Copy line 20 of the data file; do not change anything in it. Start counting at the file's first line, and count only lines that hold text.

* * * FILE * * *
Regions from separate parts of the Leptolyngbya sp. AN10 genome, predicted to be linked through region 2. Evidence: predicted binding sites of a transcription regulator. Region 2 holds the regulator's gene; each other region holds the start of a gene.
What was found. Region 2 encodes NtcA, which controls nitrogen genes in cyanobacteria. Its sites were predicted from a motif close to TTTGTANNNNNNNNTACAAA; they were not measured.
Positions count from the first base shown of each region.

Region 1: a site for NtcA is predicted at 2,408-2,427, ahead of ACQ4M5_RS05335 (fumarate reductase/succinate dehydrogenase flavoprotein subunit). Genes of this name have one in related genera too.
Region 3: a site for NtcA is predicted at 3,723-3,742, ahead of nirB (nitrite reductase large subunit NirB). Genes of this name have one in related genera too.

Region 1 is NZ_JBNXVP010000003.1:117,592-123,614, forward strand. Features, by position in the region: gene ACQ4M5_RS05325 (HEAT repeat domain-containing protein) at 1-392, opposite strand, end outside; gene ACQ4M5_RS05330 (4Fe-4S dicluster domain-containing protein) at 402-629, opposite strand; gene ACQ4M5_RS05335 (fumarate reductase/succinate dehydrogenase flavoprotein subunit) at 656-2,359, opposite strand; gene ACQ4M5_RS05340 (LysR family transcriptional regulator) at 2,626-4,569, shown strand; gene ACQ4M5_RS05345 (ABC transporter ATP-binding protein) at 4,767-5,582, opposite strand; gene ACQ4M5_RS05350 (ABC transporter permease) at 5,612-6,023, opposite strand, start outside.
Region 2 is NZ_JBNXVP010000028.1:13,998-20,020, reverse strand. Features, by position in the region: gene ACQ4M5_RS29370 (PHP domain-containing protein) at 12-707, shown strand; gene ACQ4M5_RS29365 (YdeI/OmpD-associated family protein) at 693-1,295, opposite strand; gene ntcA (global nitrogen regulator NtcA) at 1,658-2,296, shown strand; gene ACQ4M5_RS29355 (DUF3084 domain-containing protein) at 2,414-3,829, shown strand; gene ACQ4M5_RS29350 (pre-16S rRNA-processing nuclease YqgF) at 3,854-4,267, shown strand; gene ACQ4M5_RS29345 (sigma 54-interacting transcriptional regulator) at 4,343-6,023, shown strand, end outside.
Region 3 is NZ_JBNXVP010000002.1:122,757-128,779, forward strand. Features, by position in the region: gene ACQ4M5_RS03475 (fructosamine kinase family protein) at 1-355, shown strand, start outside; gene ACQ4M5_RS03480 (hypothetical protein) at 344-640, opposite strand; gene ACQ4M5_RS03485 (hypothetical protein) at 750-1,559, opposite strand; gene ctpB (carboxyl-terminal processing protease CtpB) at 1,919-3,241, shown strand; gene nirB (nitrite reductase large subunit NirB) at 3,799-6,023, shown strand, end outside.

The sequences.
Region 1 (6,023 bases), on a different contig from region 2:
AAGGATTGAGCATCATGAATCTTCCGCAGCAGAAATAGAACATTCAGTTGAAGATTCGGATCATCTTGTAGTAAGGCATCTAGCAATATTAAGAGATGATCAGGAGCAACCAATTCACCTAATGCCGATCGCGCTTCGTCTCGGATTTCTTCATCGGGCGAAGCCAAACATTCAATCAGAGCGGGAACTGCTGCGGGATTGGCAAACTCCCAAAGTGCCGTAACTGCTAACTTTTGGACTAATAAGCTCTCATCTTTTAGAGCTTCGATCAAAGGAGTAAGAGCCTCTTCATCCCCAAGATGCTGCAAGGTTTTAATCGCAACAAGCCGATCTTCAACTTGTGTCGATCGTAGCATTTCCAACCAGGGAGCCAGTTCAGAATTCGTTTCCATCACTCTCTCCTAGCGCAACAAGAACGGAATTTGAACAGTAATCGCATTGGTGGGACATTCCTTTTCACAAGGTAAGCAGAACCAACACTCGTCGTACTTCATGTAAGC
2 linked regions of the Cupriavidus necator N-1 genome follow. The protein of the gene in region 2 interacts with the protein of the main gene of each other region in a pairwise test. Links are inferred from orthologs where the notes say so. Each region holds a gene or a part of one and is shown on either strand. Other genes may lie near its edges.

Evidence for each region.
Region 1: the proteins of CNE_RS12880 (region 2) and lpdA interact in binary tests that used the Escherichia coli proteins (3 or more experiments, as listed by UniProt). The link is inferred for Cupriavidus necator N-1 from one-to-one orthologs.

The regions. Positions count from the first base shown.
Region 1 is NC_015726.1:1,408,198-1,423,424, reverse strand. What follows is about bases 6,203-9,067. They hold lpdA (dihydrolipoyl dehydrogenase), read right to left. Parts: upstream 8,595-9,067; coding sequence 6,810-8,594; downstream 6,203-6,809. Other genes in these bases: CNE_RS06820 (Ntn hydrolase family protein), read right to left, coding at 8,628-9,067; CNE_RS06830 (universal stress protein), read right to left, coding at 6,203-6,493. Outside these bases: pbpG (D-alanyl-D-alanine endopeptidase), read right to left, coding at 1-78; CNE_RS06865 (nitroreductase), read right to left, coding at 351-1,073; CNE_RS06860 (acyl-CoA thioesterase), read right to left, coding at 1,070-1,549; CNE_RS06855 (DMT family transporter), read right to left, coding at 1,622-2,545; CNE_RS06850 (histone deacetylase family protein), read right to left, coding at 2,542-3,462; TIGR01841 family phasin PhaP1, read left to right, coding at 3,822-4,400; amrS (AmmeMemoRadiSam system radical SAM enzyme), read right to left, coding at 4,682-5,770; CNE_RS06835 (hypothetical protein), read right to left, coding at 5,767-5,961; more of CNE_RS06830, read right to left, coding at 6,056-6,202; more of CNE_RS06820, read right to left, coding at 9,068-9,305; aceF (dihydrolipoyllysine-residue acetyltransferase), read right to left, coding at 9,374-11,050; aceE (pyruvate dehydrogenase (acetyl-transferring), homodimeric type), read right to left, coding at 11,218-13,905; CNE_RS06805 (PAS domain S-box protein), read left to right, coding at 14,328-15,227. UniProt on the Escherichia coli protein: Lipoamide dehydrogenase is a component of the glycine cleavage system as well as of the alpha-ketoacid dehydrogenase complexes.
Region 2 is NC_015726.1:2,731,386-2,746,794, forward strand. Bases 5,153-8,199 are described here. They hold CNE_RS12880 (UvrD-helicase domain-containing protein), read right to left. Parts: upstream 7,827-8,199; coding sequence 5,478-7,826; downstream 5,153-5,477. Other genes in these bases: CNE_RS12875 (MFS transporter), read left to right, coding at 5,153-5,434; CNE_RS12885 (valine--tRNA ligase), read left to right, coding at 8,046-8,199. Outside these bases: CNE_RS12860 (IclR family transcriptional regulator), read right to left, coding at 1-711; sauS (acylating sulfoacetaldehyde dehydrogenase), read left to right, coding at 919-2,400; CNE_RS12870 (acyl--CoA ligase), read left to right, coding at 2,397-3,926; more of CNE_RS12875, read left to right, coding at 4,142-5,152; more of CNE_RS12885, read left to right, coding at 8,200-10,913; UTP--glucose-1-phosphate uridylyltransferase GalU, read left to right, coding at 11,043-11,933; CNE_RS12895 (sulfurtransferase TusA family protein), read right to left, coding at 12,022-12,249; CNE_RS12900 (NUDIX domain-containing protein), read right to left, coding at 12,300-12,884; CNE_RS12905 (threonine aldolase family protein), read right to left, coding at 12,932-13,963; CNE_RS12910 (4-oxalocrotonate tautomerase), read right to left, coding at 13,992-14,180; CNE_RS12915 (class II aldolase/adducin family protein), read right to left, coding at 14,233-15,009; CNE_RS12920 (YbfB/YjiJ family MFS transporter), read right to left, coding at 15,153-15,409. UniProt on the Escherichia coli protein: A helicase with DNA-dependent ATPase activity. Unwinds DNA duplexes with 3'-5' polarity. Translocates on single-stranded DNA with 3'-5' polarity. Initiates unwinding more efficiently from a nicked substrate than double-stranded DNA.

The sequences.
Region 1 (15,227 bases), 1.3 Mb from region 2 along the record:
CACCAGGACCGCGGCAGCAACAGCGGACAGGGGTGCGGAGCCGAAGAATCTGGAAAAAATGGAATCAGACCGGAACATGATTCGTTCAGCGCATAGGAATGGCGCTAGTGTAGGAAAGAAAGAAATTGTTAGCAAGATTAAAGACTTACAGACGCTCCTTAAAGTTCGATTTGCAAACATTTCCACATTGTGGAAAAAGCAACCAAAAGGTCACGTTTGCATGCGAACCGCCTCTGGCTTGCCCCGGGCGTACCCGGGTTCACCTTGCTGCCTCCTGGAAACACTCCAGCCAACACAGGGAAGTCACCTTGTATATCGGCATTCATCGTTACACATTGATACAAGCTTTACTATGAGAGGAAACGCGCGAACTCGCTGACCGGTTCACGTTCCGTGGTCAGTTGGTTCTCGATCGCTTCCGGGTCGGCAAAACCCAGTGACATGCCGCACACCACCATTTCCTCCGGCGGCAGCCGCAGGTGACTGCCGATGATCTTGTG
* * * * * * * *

CACCAGGACCGCGGCAGCAACAGCGGACAGGGGTGCGGAGCCGAAGAATCTGGAAAAAATGGAATCAGACCGGAACATGATTCGTTCAGCGCATAGGAATGGCGCTAGTGTAGGAAAGAAAGAAATTGTTAGCAAGATTAAAGACTTACAGACGCTCCTTAAAGTTCGATTTGCAAACATTTCCACATTGTGGAAAAAGCAACCAAAAGGTCACGTTTGCATGCGAACCGCCTCTGGCTTGCCCCGGGCGTACCCGGGTTCACCTTGCTGCCTCCTGGAAACACTCCAGCCAACACAGGGAAGTCACCTTGTATATCGGCATTCATCGTTACACATTGATACAAGCTTTACTATGAGAGGAAACGCGCGAACTCGCTGACCGGTTCACGTTCCGTGGTCAGTTGGTTCTCGATCGCTTCCGGGTCGGCAAAACCCAGTGACATGCCGCACACCACCATTTCCTCCGGCGGCAGCCGCAGGTGACTGCCGATGATCTTGTG